How To Read And Understand Scientific Papers
In order to write an effective scientific paper, it really helps if you've had some practice reading and reviewing scientific papers. Some places you have probably received practice include: courses (senior undergraduate seminar courses and/or graduate seminar courses) and journal clubs.
Sometimes your mentor will also ask you to help review a manuscript. I highly recommend taking them up on this. The way I do this with my mentees is first send them the abstract and ask if them if they are interested in reviewing it with me. Then we each read the paper on our own, and each create a list of points that we want to discuss in a one-on-one meeting. During that meeting we will each go over our points, and create an outline of what the written review will look like. This outline needs to include: Summary, Major concerns, and Minor concerns. After that, the mentee will take that outline and make sure to add any extra points (usually the detailed minor concerns) and add a bit to the summary. Then they send it to me, and I go over it, editing and adding more to the three sections. Then I'll send the finished draft back to the mentee to read over and approve before submitting. I always list that the mentee aided in the review in the confidential comments to the editor when submitting. If your mentor hasn't yet asked you to review a paper, feel free to let them know you're interested. My best guess is they will be absolutely delighted to hear this.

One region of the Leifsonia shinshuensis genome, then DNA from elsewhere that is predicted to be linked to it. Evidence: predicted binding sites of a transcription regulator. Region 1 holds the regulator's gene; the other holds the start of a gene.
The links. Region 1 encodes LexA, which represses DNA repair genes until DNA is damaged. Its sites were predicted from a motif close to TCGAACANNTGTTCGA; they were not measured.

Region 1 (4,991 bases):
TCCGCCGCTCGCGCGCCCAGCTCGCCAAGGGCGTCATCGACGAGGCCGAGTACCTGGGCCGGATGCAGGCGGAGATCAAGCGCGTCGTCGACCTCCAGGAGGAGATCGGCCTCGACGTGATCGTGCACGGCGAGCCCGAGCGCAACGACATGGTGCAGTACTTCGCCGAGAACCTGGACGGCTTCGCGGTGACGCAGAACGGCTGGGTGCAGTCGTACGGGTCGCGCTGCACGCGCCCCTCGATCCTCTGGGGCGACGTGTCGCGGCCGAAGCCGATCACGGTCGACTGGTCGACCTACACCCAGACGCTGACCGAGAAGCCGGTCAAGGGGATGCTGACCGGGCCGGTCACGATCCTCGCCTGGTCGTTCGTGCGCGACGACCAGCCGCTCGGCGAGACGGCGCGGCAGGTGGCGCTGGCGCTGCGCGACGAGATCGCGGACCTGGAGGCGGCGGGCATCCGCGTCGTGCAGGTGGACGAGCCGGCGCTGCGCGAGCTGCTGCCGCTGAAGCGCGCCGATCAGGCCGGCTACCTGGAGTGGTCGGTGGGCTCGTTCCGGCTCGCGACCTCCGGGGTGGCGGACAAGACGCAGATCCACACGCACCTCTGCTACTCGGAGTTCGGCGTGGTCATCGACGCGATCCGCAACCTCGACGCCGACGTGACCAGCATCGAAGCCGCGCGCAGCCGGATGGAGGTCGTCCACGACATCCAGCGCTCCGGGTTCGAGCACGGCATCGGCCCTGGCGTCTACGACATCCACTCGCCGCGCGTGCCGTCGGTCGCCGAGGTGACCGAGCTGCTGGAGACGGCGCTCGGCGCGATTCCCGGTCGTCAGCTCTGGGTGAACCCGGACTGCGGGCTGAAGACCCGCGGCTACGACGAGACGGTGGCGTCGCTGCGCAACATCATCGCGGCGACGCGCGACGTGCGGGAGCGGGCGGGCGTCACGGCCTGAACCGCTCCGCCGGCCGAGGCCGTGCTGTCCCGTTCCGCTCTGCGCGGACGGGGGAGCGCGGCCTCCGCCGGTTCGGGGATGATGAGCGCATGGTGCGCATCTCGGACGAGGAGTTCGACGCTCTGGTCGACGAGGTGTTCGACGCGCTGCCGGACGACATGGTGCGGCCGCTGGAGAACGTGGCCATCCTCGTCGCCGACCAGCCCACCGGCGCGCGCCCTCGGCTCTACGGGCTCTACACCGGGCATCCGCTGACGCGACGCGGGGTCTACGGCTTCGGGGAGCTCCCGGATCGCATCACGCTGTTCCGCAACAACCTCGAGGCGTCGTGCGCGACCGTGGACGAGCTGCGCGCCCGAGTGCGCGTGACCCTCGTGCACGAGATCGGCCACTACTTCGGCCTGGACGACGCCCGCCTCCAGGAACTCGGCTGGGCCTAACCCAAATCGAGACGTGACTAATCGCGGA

This is an excellent resource for learning how to read and understand scientific papers. https://violentmetaphors.com/2013/08/25/how-to-read-and-understand-a-scientific-paper-2/